• Lead miners like Henry Dodge — who later became the first territorial governor of Wisconsin and one of Wisconsin’s first two senators after statehood — were big drivers of slavery in the region. Dodge was among those who flouted the Northwest Ordinance’s prohibitions on slavery with impunity. Five of the slaves he brought to Wisconsin — known only as Toby, Tom, Lear, Jim, and Joe, as their surnames were never recorded — remained in bondage under Dodge for 12 years, though he had initially promised to free them after six months of servitude.
  • Paul Jones, an enslaved leadworker in Sinsinawa in what is now Grant County, sued for back wages in 1846, but a court ruled in favor of his enslaver, George Jones. The case is relatively obscure, but similar argument was made in in the U.S. Supreme Court’s 1857 Dred Scott decision, which declared that black people in the United States had no standing to sue in federal court. Jones and other emancipated black people, as well as escaped slaves, populated Pleasant Ridge, a free black community founded in 1848 in Iowa County. Pleasant Ridge is now one of southern Wisconsin’s ghost towns.
  • Wisconsin held a referendum on black male suffrage in 1849, and the majority of those who voted supported approval. However, more than 31,000 eligible voters didn’t vote on the referendum at all, and the state counted their abstentions as votes against black suffrage.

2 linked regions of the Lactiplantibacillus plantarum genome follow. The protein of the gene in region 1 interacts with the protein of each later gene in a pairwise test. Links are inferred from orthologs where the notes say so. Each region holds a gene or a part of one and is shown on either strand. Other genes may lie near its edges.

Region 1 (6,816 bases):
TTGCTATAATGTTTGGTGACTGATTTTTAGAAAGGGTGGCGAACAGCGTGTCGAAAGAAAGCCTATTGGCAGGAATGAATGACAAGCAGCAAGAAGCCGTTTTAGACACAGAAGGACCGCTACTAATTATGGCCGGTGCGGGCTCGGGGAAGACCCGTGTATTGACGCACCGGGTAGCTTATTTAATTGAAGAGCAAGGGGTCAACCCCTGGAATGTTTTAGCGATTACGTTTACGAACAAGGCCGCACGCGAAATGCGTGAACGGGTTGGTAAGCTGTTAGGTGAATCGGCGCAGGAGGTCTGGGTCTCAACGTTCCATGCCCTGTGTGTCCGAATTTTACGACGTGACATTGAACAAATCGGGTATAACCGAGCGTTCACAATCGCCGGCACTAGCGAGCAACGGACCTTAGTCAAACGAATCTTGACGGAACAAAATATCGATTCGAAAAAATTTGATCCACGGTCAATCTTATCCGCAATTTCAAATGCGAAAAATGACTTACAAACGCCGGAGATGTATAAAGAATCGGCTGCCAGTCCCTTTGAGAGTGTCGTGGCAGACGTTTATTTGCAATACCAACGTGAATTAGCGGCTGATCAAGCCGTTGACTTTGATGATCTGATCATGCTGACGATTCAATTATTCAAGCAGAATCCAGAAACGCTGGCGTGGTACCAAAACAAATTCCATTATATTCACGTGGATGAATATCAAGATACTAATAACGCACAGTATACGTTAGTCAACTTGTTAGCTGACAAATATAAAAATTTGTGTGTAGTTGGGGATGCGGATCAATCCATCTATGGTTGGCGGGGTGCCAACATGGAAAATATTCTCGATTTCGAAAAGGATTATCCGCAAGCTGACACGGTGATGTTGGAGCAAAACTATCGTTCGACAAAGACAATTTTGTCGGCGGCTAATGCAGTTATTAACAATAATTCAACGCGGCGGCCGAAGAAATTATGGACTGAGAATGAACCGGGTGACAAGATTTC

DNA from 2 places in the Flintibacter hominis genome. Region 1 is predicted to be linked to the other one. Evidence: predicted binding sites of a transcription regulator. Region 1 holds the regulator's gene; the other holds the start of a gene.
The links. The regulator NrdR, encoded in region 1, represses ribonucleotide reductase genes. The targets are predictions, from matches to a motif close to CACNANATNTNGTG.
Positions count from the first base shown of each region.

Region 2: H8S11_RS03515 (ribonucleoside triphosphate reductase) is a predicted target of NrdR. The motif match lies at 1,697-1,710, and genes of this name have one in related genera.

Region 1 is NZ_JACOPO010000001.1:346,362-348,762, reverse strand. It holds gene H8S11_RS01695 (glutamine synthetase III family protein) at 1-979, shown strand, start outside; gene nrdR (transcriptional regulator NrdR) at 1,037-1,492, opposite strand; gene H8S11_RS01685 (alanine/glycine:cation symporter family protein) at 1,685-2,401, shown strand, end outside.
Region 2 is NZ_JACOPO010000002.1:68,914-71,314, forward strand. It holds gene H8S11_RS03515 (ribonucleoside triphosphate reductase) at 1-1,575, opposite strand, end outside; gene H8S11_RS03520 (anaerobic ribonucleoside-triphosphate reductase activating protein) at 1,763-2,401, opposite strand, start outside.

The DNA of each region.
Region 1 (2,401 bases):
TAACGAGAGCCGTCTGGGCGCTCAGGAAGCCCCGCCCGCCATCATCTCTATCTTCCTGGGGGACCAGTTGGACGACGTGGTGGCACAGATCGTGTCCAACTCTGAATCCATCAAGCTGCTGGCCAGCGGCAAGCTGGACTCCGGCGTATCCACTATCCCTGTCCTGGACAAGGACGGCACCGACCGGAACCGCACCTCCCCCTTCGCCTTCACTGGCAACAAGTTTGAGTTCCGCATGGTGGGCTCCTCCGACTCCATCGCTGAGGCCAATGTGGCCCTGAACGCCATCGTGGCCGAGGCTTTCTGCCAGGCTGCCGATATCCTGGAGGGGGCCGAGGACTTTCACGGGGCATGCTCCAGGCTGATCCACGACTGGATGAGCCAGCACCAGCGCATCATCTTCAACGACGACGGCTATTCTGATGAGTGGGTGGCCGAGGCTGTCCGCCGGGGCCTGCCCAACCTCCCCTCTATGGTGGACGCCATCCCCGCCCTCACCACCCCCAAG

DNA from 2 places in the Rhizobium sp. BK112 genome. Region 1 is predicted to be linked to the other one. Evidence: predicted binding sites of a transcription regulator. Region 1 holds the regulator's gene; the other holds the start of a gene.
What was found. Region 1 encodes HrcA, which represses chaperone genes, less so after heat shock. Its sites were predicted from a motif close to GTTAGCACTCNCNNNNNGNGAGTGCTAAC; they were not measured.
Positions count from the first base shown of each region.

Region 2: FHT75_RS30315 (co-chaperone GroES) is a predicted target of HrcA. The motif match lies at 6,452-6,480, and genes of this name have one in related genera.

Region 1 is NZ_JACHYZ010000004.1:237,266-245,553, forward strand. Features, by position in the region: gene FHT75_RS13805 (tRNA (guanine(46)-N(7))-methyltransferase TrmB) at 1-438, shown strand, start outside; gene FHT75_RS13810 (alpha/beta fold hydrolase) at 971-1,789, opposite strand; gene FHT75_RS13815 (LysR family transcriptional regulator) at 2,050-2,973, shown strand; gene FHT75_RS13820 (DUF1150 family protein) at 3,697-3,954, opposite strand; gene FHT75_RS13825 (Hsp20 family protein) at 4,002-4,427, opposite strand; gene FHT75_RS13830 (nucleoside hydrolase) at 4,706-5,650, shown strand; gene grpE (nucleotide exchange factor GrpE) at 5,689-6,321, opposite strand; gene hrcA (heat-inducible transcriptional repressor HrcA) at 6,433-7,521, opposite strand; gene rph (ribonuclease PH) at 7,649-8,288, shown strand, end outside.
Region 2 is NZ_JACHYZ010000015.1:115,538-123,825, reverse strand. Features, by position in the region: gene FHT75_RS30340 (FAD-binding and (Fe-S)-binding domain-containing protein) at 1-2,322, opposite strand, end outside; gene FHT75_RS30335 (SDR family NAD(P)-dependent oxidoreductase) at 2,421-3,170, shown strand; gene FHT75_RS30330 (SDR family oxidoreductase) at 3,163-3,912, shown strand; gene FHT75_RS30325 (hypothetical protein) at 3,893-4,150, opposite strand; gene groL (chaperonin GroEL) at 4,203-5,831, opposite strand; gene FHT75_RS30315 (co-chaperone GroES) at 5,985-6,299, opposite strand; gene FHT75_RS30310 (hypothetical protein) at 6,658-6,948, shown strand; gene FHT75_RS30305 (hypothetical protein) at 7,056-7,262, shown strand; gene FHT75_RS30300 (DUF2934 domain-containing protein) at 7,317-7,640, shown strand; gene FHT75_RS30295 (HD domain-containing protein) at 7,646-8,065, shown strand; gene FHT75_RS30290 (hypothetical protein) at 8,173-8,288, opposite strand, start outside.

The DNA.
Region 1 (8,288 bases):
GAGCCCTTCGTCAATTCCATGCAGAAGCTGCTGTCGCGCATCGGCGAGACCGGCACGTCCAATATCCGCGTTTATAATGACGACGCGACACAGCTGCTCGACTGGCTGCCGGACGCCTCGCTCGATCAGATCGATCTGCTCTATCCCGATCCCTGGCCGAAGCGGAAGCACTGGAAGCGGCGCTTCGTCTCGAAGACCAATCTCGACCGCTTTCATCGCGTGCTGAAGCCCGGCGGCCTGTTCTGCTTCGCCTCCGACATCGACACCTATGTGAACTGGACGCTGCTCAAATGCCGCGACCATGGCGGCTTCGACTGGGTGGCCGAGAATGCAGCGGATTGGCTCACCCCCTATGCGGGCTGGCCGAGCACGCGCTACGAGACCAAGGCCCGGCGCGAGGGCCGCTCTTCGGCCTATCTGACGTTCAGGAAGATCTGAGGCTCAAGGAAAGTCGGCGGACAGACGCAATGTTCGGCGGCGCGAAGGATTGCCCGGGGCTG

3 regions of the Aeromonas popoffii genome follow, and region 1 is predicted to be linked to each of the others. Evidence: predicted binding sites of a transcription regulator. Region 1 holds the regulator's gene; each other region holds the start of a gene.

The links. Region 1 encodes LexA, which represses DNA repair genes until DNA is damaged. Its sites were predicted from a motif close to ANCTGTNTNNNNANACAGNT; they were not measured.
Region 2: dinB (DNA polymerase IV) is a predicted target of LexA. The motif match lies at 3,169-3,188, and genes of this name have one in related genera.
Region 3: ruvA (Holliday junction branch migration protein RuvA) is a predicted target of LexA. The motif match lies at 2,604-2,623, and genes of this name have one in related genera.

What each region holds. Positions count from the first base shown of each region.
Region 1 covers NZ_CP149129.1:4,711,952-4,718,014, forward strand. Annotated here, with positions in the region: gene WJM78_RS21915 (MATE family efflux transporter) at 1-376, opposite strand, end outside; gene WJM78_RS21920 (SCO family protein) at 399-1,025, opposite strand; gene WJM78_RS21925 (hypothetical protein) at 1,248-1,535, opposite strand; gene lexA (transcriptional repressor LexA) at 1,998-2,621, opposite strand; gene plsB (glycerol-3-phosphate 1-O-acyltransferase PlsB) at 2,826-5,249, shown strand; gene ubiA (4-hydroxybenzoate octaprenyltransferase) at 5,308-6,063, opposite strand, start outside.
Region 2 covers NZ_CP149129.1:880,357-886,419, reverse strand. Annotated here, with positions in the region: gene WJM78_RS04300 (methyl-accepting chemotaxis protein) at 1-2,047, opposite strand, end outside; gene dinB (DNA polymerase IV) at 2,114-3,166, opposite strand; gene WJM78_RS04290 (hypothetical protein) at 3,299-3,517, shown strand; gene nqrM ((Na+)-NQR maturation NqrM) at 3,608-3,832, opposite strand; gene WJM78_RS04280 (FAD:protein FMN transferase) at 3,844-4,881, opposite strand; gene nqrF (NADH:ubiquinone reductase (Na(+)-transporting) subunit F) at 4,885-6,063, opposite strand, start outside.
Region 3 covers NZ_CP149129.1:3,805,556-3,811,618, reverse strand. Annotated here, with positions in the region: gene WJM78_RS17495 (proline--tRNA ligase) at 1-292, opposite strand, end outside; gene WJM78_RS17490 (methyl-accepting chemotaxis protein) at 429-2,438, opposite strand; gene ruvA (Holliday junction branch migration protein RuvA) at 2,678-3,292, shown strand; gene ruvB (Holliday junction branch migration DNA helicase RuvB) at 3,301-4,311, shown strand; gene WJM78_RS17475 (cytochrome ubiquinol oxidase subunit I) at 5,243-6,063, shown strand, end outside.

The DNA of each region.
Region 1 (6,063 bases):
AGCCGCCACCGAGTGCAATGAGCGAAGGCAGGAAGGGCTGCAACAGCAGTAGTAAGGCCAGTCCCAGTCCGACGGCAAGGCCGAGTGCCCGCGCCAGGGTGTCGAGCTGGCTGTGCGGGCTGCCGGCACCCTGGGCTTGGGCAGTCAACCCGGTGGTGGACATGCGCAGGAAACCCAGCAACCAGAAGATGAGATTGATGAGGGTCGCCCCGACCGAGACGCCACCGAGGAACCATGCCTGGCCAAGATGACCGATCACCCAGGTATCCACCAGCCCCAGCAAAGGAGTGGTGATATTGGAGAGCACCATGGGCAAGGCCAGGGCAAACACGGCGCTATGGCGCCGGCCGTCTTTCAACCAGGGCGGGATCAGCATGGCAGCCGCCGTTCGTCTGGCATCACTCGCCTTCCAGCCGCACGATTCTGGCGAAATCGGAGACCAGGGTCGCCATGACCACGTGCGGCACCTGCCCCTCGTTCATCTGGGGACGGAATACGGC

• The nascent Republican Party added universal male suffrage to its party platform in 1855, but dropped the plank in 1857 amid a lack of popular support. Meanwhile, the Democratic Party adopted positions staunchly opposing black suffrage or equality between the races.
  • Wisconsin held a second referendum on black male suffrage in 1857, which failed by a broad margin, 45,157 votes against and 31,964 in favor.
  • Wisconsin’s African-American community actively worked for the right to vote in the state’s early years. In the wake of the Republican Party’s 1855 declaration in support of universal male suffrage, black activists held a meeting in Milwaukee to adopt a resolution of support for the party, and even raised money to print that meeting’s proceedings in local newspapers in order to create a record. After the 1857 referendum failed, black Wisconsinites continued to press the issue through mass meetings, petitions, and simply showing up to the polls.